Findings could inform development of effective drugs for the neurodegenerative disease.
Researchers at the UC San Diego School of Medicine have used genetic engineering of human induced pluripotent stem cells to specifically and precisely parse the roles of a key mutated protein in causing familial Alzheimer’s disease (AD), discovering that simple loss-of-function does not contribute to the inherited form of the neurodegenerative disorder.
The findings, published online in the journal Cell Reports, could help elucidate the still-mysterious mechanisms of Alzheimer’s disease and better inform development of effective drugs, said principal investigator Lawrence Goldstein, Ph.D., professor in the Departments of Cellular and Molecular Medicine and Neurosciences and director of the UC San Diego Stem Cell Program.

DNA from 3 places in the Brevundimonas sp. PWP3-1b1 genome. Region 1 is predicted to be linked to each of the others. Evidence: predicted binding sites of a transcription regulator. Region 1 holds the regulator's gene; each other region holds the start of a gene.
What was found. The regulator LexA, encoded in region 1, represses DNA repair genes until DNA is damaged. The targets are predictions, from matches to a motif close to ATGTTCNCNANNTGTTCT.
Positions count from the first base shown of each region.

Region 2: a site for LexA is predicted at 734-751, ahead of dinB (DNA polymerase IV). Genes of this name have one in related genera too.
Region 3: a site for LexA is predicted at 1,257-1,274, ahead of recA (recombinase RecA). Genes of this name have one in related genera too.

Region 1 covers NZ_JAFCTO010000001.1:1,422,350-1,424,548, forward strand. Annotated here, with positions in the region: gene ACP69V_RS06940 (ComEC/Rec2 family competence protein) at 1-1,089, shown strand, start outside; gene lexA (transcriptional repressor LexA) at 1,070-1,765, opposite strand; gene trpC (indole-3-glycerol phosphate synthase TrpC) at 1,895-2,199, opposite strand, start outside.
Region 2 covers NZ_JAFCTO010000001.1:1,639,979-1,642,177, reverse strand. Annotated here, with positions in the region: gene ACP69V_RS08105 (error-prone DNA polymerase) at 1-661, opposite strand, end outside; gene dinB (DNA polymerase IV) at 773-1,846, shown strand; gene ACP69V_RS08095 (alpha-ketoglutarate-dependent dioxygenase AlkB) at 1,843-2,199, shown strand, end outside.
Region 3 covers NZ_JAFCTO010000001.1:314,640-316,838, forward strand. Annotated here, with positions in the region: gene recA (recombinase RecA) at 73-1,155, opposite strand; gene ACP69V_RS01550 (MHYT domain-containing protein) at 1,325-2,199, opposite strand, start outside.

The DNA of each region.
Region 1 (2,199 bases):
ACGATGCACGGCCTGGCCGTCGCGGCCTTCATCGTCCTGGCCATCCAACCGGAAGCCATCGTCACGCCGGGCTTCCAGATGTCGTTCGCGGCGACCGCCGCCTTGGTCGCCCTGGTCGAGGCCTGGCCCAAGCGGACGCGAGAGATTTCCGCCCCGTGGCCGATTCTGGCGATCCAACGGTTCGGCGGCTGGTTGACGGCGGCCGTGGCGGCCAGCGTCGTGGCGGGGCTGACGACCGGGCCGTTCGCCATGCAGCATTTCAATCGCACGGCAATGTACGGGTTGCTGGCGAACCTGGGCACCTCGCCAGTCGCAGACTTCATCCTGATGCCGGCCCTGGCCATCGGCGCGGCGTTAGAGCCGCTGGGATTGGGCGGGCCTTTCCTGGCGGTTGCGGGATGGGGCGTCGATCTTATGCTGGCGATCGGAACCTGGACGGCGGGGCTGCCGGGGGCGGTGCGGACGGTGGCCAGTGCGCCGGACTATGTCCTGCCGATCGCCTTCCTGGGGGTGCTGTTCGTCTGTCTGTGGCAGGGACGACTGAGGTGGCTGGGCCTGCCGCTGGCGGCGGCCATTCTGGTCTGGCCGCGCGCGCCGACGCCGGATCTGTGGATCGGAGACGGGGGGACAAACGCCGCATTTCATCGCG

“In some ways, this is a powerful technical demonstration of the promise of stem cells and genomics research in better understanding and ultimately treating AD,” said Goldstein, who is also director of the new Sanford Stem Cell Clinical Center at UC San Diego. “We were able to identify and assign precise limits on how a mutation works in familial AD. That’s an important step in advancing the science, in finding drugs and treatments that can slow, maybe reverse, the disease’s devastating effects.”